In fact, as massive attention has focused on the possible economic impacts of the Brexit referendum on both the UK and the EU, how the EU bloc itself might change will probably prove to be the most important outcome of this particular political and institutional momentum that the old continent is undergoing. Not without controversy, the Rome summit declaration acknowledged, both in tone and content, the need to ‘act together, at different paces and intensity where necessary, while moving in the same direction’, whereas particular emphasis was given to the question of unity by stating that the European Union is ‘undivided and indivisible’. Indeed, the issue stemming from this last question will be of crucial importance for the achievement of a safe, secure, prosperous and sustainable Europe, which should play a major role at a global level in the years to come.

If the so–called ‘populist movements’ have shaken up the political narrative as well as the public debates both at EU and national level, they do not seem for the time in a position to gain sufficient power to lead to a radical change of Europe’s political and institutional landscape. However, it is not possible to exclude such a scenario becoming reality in the future, if change does not occur fairly soon. Within this context, the possible implementation of the ‘two-speed Europe’ process, the Brexit negotiations, as well as the European Union capacity to adapt to the current circumstances remain elements of capital importance for the years to come. Will the ‘two-speed Europe’ project and the Brexit negotiations constitute a combined unity test?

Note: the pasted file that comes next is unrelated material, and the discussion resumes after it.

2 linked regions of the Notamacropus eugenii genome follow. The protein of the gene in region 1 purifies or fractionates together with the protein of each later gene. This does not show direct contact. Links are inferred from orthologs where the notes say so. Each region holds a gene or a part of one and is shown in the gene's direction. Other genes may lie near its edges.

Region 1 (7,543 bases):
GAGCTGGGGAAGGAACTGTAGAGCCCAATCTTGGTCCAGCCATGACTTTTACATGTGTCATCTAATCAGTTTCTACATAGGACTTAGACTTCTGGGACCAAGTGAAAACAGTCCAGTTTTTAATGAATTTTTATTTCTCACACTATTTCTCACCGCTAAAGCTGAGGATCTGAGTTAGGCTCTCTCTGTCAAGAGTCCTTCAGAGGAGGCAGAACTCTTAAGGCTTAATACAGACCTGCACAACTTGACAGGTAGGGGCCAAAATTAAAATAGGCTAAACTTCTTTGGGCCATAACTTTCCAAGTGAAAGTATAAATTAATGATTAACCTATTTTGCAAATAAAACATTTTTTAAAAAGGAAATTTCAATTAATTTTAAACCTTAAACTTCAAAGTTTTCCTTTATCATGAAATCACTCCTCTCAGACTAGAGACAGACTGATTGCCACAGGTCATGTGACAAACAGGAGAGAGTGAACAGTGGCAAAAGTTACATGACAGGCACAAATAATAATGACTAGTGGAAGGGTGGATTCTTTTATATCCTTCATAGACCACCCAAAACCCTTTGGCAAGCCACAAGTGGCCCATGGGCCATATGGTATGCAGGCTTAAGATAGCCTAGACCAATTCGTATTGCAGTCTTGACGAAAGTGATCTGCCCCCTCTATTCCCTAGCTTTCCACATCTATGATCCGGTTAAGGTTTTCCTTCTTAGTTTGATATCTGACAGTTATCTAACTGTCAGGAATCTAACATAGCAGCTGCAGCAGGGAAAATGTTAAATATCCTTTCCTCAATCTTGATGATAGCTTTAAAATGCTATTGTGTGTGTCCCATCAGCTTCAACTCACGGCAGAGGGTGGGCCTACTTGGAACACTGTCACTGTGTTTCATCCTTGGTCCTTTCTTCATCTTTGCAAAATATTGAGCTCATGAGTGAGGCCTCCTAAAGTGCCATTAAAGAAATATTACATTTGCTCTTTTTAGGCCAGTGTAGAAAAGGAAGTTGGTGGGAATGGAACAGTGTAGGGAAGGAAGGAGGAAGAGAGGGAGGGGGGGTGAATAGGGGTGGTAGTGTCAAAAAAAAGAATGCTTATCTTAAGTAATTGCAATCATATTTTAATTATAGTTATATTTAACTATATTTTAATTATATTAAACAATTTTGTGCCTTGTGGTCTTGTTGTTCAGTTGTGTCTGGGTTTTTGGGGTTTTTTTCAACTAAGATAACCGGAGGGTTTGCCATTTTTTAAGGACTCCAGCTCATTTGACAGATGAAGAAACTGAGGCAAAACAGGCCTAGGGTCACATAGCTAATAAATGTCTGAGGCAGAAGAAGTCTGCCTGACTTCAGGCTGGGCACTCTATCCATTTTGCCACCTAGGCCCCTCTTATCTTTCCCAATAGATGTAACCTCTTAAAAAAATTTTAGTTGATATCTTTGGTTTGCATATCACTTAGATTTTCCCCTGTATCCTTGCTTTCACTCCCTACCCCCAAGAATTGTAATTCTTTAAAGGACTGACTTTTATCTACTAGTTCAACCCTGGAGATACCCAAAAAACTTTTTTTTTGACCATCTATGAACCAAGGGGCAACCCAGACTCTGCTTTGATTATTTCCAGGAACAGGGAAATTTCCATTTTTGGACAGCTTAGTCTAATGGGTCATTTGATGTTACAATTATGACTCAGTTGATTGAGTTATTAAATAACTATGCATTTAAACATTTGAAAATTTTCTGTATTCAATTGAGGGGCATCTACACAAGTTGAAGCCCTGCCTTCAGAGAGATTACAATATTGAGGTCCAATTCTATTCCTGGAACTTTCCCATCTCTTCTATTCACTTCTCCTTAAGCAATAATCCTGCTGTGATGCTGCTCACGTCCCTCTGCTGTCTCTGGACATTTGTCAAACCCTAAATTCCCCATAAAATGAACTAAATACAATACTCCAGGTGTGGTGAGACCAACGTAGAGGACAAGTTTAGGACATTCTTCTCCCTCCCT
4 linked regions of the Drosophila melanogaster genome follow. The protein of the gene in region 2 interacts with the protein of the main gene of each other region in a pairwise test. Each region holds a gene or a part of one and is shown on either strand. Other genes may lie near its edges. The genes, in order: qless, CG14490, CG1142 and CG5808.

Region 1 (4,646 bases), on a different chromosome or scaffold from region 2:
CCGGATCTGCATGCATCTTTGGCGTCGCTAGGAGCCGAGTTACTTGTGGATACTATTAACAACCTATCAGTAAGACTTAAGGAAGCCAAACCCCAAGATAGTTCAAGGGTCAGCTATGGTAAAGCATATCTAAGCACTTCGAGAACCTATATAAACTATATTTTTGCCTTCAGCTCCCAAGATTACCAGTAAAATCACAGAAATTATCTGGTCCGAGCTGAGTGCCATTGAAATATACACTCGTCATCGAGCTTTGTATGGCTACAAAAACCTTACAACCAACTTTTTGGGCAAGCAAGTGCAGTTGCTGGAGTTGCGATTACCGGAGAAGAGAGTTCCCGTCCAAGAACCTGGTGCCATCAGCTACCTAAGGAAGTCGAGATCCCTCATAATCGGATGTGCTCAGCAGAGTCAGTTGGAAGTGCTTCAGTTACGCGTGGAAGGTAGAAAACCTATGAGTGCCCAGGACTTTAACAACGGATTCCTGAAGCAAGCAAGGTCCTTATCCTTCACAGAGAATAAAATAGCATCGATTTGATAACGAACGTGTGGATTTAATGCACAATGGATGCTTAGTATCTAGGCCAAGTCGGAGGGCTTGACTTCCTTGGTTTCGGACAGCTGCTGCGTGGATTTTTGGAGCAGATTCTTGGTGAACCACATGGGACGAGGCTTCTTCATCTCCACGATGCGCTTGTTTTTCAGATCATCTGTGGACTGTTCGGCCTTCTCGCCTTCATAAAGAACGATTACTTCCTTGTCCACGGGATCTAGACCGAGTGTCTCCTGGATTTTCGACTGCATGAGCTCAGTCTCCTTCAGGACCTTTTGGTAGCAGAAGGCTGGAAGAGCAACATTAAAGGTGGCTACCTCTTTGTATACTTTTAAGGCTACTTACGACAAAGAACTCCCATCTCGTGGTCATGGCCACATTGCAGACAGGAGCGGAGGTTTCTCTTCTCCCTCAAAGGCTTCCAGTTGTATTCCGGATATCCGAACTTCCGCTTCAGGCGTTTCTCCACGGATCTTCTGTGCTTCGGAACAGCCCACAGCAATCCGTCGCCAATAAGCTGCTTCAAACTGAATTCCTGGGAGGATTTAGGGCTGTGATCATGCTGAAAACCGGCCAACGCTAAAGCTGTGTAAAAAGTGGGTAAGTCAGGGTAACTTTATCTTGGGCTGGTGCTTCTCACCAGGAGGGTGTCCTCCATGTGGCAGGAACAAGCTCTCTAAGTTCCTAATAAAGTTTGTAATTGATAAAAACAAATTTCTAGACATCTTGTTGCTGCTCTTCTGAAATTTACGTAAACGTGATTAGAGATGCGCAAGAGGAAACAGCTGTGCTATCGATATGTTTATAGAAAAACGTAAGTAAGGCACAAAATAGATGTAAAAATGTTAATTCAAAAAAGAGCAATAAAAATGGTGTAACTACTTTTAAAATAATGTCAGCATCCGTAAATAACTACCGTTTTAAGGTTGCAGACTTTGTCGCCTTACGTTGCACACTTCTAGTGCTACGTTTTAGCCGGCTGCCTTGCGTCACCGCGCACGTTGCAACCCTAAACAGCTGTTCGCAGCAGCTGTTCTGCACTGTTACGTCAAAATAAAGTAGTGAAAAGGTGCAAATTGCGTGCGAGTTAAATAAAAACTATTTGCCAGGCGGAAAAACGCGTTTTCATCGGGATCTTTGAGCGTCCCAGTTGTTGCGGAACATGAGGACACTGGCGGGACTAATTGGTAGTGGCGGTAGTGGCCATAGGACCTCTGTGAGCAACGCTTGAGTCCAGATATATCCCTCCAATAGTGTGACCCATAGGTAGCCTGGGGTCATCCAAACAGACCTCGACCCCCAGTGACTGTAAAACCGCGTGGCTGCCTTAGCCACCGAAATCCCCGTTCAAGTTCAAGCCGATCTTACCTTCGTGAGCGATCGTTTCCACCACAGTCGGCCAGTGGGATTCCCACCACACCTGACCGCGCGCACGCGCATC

This event will be held under the Chatham House Rule. Participants are free to use the information received but neither the identity nor the affiliation of the attendees may be revealed. For this reason, unless explicitly authorised by PubAffairs Bruxelles, the filming and/or the recording of the event by any means are strictly forbidden.